With Earth Week Ending, Walker Defends Environmental Record

Walker Under Fire For Actions On Phosphorous Runoff Reduction, Bat Habitat Protection

Gov. Scott Walker says his governing philosophy is to strike a balance between job creation and environmental concerns. Photo: Gage Skidmore (CC-BY-SA)

Gov. Scott Walker is defending some controversial environmental actions of his administration as Earth Week nears a close.

Walker a bill this week signed that gives communities more time to reduce the release of phosphorus even though the chemical is a major contributor to algae growth in surface waters. The Republican governor notes he shot down a compromise reached about five years ago by former Gov. Jim Doyle, a Democrat.

“They were probably overly aggressive in term of how realistic it was, particularly local governments,” said Walker. “Some of the biggest proponents of making the changes and reforms in the phosphorus bill were local governments.”

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It’s also been reported that the Department of Natural Resources is supporting the Wisconsin timber industry in a dispute over federal plans to protect a species of bat. Walker says it’s a significant issue.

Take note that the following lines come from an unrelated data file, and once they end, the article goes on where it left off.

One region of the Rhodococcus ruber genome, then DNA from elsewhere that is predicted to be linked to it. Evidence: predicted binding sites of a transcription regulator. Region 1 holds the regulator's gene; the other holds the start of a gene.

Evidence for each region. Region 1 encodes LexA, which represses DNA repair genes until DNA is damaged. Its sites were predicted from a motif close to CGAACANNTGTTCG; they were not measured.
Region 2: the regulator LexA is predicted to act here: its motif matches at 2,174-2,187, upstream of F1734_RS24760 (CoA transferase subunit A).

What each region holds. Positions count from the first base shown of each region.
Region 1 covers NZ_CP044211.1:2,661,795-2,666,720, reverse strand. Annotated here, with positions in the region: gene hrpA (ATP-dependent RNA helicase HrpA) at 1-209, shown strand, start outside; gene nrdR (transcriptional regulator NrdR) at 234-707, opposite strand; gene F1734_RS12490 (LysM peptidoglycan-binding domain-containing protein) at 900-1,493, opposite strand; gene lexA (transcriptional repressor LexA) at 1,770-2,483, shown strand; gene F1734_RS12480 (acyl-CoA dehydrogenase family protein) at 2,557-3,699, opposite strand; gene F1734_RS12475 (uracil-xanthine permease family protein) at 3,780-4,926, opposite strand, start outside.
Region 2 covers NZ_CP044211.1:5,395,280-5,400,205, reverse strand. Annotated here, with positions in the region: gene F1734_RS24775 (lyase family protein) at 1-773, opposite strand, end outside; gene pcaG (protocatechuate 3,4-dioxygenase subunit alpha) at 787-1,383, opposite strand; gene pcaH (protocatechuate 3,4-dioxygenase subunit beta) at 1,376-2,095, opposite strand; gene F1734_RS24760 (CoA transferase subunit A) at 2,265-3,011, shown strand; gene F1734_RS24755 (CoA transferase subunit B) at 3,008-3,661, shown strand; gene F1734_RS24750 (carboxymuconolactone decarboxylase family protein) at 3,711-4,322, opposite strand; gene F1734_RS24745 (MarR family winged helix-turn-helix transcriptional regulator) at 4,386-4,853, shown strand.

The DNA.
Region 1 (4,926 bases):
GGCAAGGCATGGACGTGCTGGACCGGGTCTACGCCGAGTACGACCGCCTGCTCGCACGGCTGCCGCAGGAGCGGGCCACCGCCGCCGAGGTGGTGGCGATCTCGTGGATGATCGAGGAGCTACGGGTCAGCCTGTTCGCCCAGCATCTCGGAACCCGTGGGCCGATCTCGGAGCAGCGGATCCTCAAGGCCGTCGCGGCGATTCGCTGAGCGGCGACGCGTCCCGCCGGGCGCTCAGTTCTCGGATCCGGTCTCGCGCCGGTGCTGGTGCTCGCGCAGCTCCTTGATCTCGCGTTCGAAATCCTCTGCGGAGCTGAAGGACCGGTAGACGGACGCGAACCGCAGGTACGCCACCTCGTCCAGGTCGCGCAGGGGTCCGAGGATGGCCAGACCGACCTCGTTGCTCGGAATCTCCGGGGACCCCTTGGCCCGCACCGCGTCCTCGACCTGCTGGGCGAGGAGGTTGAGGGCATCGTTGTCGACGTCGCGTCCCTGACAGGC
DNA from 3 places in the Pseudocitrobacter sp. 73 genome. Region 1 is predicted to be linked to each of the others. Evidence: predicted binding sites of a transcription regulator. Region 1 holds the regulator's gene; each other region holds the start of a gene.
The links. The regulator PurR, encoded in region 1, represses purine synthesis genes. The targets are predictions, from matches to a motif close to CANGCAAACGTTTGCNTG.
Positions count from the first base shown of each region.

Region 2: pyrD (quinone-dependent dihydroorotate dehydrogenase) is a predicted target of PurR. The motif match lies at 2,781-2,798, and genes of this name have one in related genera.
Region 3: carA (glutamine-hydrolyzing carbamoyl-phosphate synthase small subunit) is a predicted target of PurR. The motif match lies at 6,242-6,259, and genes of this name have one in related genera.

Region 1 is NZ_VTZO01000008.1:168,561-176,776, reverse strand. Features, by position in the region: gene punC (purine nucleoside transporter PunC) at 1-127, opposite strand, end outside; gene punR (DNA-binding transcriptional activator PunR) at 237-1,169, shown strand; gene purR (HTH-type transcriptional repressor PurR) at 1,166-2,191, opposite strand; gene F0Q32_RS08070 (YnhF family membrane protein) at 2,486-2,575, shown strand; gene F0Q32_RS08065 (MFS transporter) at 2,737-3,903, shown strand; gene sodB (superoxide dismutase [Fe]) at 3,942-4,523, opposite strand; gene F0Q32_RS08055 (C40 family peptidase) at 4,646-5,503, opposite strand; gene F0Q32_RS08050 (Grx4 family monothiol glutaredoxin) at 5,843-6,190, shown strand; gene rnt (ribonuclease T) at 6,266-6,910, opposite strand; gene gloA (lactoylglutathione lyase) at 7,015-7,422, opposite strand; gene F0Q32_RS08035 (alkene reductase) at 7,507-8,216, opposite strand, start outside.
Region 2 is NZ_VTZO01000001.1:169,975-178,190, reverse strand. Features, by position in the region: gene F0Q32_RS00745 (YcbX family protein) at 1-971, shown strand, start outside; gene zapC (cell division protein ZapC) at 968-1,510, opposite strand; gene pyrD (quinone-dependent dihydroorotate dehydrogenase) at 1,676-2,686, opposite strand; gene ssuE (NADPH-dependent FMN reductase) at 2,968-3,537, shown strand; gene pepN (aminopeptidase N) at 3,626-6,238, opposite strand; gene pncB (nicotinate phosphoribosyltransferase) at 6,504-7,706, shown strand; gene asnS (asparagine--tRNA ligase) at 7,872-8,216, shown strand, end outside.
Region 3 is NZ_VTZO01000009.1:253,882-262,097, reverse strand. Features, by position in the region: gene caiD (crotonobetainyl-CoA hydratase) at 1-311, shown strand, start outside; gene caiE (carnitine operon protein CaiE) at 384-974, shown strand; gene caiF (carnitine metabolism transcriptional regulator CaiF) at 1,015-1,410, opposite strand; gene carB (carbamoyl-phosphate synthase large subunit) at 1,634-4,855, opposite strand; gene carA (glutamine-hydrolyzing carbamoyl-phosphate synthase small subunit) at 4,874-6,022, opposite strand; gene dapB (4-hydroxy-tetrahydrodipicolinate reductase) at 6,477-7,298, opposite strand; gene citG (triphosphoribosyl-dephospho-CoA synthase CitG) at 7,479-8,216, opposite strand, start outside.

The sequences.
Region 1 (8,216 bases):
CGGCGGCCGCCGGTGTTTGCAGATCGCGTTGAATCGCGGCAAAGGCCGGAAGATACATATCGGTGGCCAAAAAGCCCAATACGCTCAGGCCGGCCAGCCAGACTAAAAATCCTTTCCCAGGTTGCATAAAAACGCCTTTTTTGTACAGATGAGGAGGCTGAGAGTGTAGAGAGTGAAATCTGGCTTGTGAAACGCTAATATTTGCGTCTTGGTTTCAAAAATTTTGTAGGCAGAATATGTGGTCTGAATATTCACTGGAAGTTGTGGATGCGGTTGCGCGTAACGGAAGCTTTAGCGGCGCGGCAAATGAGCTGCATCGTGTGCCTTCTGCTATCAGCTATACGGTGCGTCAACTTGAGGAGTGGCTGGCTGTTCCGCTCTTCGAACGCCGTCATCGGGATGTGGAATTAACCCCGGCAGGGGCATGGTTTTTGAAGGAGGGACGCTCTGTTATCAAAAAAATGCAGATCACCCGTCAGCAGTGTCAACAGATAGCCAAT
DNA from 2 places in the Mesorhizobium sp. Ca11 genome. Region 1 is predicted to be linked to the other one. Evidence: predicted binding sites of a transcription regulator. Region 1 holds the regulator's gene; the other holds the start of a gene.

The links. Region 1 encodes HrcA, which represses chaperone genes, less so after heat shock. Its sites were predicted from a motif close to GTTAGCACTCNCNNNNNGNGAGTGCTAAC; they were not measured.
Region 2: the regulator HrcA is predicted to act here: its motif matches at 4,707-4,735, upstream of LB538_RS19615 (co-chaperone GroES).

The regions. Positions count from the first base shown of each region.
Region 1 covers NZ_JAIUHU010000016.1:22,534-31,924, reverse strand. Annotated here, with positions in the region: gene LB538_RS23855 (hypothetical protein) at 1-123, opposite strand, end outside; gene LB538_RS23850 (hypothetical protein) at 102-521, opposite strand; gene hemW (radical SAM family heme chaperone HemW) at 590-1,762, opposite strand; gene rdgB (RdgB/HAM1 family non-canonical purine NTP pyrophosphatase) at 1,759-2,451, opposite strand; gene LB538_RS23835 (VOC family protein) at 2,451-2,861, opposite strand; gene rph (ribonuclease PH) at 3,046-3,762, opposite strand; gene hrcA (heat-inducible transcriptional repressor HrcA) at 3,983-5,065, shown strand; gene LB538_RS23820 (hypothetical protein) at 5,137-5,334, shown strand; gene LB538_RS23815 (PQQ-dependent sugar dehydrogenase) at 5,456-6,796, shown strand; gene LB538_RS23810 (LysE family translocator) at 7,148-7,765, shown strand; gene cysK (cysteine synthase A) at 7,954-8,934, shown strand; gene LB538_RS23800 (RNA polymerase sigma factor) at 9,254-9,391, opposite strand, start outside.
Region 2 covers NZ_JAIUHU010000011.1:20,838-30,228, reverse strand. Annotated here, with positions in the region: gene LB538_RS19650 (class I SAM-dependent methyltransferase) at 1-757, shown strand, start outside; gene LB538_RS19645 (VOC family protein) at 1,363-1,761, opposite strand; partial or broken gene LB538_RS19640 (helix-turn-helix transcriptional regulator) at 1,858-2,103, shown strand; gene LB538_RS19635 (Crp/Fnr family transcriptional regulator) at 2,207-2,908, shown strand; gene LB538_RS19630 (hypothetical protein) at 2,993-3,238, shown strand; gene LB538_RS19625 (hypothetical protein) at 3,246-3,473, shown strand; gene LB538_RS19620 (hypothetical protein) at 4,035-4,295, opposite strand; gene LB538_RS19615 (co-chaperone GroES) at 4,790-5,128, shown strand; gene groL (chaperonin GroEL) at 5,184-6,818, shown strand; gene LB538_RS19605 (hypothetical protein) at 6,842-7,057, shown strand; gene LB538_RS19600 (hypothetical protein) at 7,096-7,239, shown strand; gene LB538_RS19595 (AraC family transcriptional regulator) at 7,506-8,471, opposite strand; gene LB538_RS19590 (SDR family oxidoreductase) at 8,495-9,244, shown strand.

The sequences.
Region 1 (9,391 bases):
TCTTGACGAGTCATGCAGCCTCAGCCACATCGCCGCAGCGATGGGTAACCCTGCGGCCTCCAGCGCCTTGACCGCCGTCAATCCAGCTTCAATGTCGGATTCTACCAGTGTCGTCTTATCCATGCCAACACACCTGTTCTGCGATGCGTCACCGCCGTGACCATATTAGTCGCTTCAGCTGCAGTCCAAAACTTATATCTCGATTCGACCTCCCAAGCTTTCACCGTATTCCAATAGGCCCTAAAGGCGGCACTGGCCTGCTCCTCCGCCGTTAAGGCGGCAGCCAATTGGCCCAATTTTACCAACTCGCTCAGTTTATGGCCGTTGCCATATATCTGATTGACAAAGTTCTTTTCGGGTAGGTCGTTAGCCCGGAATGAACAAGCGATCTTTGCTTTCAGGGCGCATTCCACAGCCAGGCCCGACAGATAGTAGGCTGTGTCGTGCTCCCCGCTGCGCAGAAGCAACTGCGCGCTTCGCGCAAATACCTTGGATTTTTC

“We just want to make sure we’re working with that, and that it’s not done in a way that completely ignores the concerns that the foresty and other industries have,” said Walker. “I think there’s way of creating a balance between the two.

Walker says his governing philosophy is to try to increase jobs while still protecting the environment.

This week, the Wisconsin League of Conservation Voters endorsed Democrat Mary Burke in the governor’s race. The league’s Anne Sayers said Burke has a clear commitment to the environment: “Including opposing a mine that could pollute our water (and) supporting local control so that local communities have the ability to protect their very own backyards – and particularly here we’re talking about frac sand mining.”

State Rep. Brett Hulsey, D-Madison, who recently announced his candidacy for governor, also challenged Walker this week when he described the governor’s record as “assaults on families and the environment.”